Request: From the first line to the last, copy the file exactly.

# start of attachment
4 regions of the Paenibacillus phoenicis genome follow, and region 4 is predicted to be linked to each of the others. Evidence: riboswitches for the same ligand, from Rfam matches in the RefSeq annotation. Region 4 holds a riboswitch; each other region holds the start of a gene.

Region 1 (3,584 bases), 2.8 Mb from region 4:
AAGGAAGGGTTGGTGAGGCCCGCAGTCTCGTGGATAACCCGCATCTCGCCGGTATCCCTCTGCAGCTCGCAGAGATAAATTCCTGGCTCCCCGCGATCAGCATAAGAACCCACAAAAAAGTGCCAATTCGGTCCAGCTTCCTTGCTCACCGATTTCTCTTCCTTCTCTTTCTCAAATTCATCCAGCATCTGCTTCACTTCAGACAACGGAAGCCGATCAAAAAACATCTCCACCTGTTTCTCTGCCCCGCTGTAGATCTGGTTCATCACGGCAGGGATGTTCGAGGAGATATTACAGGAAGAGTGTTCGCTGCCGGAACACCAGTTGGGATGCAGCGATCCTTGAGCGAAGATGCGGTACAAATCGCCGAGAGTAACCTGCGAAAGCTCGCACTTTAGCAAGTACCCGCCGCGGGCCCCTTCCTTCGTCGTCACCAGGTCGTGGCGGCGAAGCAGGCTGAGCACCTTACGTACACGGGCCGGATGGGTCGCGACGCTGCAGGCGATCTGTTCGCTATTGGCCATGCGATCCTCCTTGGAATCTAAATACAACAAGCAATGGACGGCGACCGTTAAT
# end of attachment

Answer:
4 regions of the Paenibacillus phoenicis genome follow, and region 4 is predicted to be linked to each of the others. Evidence: riboswitches for the same ligand, from Rfam matches in the RefSeq annotation. Region 4 holds a riboswitch; each other region holds the start of a gene.

Region 1 (3,584 bases), 2.8 Mb from region 4:
AAGGAAGGGTTGGTGAGGCCCGCAGTCTCGTGGATAACCCGCATCTCGCCGGTATCCCTCTGCAGCTCGCAGAGATAAATTCCTGGCTCCCCGCGATCAGCATAAGAACCCACAAAAAAGTGCCAATTCGGTCCAGCTTCCTTGCTCACCGATTTCTCTTCCTTCTCTTTCTCAAATTCATCCAGCATCTGCTTCACTTCAGACAACGGAAGCCGATCAAAAAACATCTCCACCTGTTTCTCTGCCCCGCTGTAGATCTGGTTCATCACGGCAGGGATGTTCGAGGAGATATTACAGGAAGAGTGTTCGCTGCCGGAACACCAGTTGGGATGCAGCGATCCTTGAGCGAAGATGCGGTACAAATCGCCGAGAGTAACCTGCGAAAGCTCGCACTTTAGCAAGTACCCGCCGCGGGCCCCTTCCTTCGTCGTCACCAGGTCGTGGCGGCGAAGCAGGCTGAGCACCTTACGTACACGGGCCGGATGGGTCGCGACGCTGCAGGCGATCTGTTCGCTATTGGCCATGCGATCCTCCTTGGAATCTAAATACAACAAGCAATGGACGGCGACCGTTAAT